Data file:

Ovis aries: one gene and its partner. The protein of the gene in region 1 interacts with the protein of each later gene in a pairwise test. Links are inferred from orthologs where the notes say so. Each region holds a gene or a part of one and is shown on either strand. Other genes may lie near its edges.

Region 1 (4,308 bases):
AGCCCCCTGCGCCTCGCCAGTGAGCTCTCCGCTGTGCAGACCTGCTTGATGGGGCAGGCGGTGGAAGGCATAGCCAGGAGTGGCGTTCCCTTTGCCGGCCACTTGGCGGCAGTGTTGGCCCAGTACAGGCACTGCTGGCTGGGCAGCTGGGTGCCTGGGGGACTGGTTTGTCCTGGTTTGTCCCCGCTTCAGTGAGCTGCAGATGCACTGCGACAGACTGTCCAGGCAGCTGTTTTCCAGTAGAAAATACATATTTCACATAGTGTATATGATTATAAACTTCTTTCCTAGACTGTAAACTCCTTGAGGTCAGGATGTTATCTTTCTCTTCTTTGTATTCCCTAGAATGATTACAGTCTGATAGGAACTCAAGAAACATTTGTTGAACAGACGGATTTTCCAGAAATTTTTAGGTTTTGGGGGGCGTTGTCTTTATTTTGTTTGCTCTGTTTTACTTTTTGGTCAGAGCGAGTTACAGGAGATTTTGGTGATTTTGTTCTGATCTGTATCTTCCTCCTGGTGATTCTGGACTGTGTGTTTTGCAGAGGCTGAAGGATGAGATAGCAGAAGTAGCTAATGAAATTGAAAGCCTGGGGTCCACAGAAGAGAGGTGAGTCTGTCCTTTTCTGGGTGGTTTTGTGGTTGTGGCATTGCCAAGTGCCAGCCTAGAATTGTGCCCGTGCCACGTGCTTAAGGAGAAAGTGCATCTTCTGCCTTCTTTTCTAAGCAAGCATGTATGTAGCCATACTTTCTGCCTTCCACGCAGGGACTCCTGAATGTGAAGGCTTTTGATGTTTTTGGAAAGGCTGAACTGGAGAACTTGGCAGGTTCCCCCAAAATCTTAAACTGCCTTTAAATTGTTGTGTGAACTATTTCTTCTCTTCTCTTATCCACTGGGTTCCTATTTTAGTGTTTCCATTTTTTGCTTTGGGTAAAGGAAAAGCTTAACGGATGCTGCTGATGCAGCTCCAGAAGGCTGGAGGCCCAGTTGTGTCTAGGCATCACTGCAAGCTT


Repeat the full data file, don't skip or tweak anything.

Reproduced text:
Ovis aries: one gene and its partner. The protein of the gene in region 1 interacts with the protein of each later gene in a pairwise test. Links are inferred from orthologs where the notes say so. Each region holds a gene or a part of one and is shown on either strand. Other genes may lie near its edges.

Region 1 (4,308 bases):
AGCCCCCTGCGCCTCGCCAGTGAGCTCTCCGCTGTGCAGACCTGCTTGATGGGGCAGGCGGTGGAAGGCATAGCCAGGAGTGGCGTTCCCTTTGCCGGCCACTTGGCGGCAGTGTTGGCCCAGTACAGGCACTGCTGGCTGGGCAGCTGGGTGCCTGGGGGACTGGTTTGTCCTGGTTTGTCCCCGCTTCAGTGAGCTGCAGATGCACTGCGACAGACTGTCCAGGCAGCTGTTTTCCAGTAGAAAATACATATTTCACATAGTGTATATGATTATAAACTTCTTTCCTAGACTGTAAACTCCTTGAGGTCAGGATGTTATCTTTCTCTTCTTTGTATTCCCTAGAATGATTACAGTCTGATAGGAACTCAAGAAACATTTGTTGAACAGACGGATTTTCCAGAAATTTTTAGGTTTTGGGGGGCGTTGTCTTTATTTTGTTTGCTCTGTTTTACTTTTTGGTCAGAGCGAGTTACAGGAGATTTTGGTGATTTTGTTCTGATCTGTATCTTCCTCCTGGTGATTCTGGACTGTGTGTTTTGCAGAGGCTGAAGGATGAGATAGCAGAAGTAGCTAATGAAATTGAAAGCCTGGGGTCCACAGAAGAGAGGTGAGTCTGTCCTTTTCTGGGTGGTTTTGTGGTTGTGGCATTGCCAAGTGCCAGCCTAGAATTGTGCCCGTGCCACGTGCTTAAGGAGAAAGTGCATCTTCTGCCTTCTTTTCTAAGCAAGCATGTATGTAGCCATACTTTCTGCCTTCCACGCAGGGACTCCTGAATGTGAAGGCTTTTGATGTTTTTGGAAAGGCTGAACTGGAGAACTTGGCAGGTTCCCCCAAAATCTTAAACTGCCTTTAAATTGTTGTGTGAACTATTTCTTCTCTTCTCTTATCCACTGGGTTCCTATTTTAGTGTTTCCATTTTTTGCTTTGGGTAAAGGAAAAGCTTAACGGATGCTGCTGATGCAGCTCCAGAAGGCTGGAGGCCCAGTTGTGTCTAGGCATCACTGCAAGCTT